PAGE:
A progressive streak runs through Monuments to Impermanence, the second album by Pittsburgh metal outfit Pyrithe. Though the group ostensibly deals in sludge metal, it’s hammered into peculiar shapes and filtered through curious perspectives, less a straightforward slog through thick, distorted agony than something less definable and more fascinatingly unpredictable. They’re more Sumac than Isis, riffs never guiding toward the climax you see coming, instead falling through trapdoors and springing over rhythmic hurdles. As easy as it might be for a lesser band to let the weirder moments take over, they’re part of a fascinating whole here, every twist and turn leading to a stunning resolution. – Jeff Terich
Michael Rault – Michael Rault
Canadian singer/songwriter Michael Rault is far from a newcomer, slowly but steadily building up a catalog of infectious power pop that, on his latest self-titled release, has taken a turn for a more luxurious kind of retro charm. At once psychedelic and warmly immediate, Rault’s latest nods to Rundgren and McCartney in their ’70s prime, with sumptuous arrangements of velvet and polyester. It’s a work of analog warmth wrapped in Moog, harpsichord and spacey echo effects, at turns funky and freewheeling, nodding to an era more than any particular artist pastiche, paradoxically feeling all the more fresh and fun as a result. The point of no return is track three, “Neither Love or Money.” If that arrangement, rich in clavinet and horns, doesn’t win you over, maybe feeling good just isn’t your thing. – Jeff Terich
Ada Rook – Ugly Death No Redemption Angel Curse I Love You
As one half of the recently but unofficially reformed hyperpop duo Black Dresses, Ada Rook makes mean hooks and meaner dance beats. Her latest solo project is sonically simpler than her collaborative work, but no less ambitious. Elements of industrial, trap, and metal blend together into her singular streamlined vision. This is EDM for people having a bad time, but it’s also a post-gender apocalypse concept album. Though the bulk of the album functions as a transcendent extended metaphor, Rook rips it open at the start with a powerfully direct lament that sets the tone: “I say none of my songs were about being trans/I wish that none of my songs were about a fucked up past.” – Forrest James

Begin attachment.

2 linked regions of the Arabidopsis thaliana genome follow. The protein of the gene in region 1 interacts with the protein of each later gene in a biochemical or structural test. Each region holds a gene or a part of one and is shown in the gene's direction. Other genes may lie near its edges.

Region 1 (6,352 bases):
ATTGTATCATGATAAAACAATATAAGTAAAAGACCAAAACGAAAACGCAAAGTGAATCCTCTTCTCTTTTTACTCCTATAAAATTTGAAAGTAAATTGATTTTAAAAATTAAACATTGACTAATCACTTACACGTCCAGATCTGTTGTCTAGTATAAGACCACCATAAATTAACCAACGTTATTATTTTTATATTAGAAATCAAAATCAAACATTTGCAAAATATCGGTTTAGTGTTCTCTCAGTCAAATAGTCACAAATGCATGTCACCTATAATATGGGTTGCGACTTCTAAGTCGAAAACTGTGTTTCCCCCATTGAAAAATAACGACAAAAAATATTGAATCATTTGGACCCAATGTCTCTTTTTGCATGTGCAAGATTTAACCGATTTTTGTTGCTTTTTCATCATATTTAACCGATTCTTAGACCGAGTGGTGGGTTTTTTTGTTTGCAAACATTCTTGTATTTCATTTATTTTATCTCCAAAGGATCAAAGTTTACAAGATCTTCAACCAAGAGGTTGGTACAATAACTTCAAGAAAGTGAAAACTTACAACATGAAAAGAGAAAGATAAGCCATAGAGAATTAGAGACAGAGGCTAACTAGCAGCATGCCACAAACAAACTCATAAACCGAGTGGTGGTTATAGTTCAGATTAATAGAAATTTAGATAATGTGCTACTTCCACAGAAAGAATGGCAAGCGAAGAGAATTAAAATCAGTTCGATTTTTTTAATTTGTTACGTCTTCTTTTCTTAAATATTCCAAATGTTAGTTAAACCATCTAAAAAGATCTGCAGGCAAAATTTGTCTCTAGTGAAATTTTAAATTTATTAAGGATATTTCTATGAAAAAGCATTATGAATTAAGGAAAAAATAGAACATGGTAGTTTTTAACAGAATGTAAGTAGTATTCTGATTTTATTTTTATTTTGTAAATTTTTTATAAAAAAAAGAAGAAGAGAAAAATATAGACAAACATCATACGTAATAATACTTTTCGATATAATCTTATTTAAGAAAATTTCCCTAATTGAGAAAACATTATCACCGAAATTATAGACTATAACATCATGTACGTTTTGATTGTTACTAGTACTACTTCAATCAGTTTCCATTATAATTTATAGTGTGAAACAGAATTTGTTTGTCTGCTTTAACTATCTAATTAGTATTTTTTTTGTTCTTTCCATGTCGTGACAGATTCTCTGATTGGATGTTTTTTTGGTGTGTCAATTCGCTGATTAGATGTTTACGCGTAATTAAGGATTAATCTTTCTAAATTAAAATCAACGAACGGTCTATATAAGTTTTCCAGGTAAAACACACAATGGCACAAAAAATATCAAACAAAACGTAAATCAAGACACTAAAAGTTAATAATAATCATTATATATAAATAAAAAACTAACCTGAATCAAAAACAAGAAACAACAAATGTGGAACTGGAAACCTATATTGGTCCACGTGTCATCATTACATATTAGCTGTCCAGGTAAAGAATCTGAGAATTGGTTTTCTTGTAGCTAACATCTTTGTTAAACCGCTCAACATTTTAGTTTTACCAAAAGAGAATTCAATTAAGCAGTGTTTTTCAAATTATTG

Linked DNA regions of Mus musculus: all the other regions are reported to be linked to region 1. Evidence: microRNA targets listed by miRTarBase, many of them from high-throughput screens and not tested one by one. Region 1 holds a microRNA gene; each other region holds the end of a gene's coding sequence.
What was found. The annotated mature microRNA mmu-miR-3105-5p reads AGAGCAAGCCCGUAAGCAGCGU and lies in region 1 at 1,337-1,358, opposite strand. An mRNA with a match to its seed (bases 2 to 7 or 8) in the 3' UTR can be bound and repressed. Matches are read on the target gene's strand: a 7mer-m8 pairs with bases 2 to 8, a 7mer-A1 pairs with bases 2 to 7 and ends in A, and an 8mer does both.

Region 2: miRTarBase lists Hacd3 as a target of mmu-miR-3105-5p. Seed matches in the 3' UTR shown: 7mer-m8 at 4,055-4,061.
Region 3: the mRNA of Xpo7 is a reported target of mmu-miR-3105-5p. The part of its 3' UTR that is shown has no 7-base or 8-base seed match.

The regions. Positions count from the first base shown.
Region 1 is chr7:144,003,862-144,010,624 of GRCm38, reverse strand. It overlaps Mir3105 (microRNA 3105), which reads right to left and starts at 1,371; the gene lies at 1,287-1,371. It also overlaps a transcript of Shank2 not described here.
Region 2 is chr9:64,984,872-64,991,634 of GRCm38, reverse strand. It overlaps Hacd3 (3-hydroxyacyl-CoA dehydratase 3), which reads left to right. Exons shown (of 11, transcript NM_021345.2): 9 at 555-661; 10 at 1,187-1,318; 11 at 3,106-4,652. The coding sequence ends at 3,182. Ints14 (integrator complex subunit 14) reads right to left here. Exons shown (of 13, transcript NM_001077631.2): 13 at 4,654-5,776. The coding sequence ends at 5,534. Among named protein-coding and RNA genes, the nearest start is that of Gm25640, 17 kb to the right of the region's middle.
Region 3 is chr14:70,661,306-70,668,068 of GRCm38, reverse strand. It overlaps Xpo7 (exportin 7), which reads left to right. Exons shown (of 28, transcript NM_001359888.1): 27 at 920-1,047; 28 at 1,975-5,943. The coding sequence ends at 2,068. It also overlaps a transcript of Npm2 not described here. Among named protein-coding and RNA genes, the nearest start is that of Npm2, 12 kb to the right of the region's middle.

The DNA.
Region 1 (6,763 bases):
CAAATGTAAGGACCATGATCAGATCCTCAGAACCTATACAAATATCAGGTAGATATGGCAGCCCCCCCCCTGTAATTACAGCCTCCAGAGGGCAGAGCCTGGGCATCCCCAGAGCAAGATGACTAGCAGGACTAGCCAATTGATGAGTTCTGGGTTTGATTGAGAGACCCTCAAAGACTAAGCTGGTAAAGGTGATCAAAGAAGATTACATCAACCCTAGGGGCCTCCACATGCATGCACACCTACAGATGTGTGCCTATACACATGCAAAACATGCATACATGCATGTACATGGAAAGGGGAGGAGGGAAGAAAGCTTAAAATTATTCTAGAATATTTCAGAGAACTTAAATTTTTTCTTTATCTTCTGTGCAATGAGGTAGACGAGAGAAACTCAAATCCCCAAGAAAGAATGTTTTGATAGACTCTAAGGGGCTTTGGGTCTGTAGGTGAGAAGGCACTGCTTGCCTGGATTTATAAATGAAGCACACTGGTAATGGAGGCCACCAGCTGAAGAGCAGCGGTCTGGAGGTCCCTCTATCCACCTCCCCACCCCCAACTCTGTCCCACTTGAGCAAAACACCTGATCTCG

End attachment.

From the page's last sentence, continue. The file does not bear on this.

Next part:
Shabaka – Afrikan Culture
Shabaka Hutchings has one of the most diverse outputs of any artist in the UK jazz scene. Whether it’s his bustling work with the sadly-disbanded Sons of Kemet, his electronic excursions with The Comet is Coming, or the spiritual jazz of Shabaka and the Ancestors, Hutchings is continually exploring new directions. Here is another surprising venture into a more meditative, peaceful sound. The work, with its emphasis on texture and atmosphere, is a must-listen for fans of the recent ambient-jazz releases by Pharoah Sanders and Nala Sinephro. Once again, Hutchings—aided by the organic, airy tones of the Japanese Shakuhachi—has crafted some wonderful, thoughtful music. – Noah Sparkes
Yann Tiersen – 11 5 18 2 5 18
This French composer whose music is best known for being featured in the film Amélie expands on an opportunity given to him to experiment at a German electronic music festival. Having collaborated with pop and rap artists before, 11 5 18 2 5 18 isn’t Tiersen’s first step away from modern classical but it’s certainly his biggest. He stirs a hearty stew of elements from ambient, gothic soul, ‘90s-style intelligent techno, and trends in chill and other current -waves. It’s a move from piano-driven neotraditionalism to smart synth pop that feels crisp, refreshing, and surprisingly effortless. – Adam Blyweiss
Vital Spirit – Still As the Night, Cold As the Wind
The American West is rife with darkness, visions of violence and cruelty as depicted in Deadwood and the novels of Cormac McCarthy, so it’s only natural that it’s served as a backdrop for more than a few metal records over the years. That it’s such a complementary pairing works in Vital Spirit’s favor. The Vancouver group’s latest is a Mayhem-meets-Morricone epic that lends a cinematic scope to their intense eruptions of blastbeats and demonic hiss. Though there are moments here of more straightforward rawness, it’s in the lush instrumentals, western twang and the epic scope of tracks like “The Long Walk” where Vital Spirit deliver their greatest offerings, in turn creating a vivid and tense western score all their own. – Jeff Terich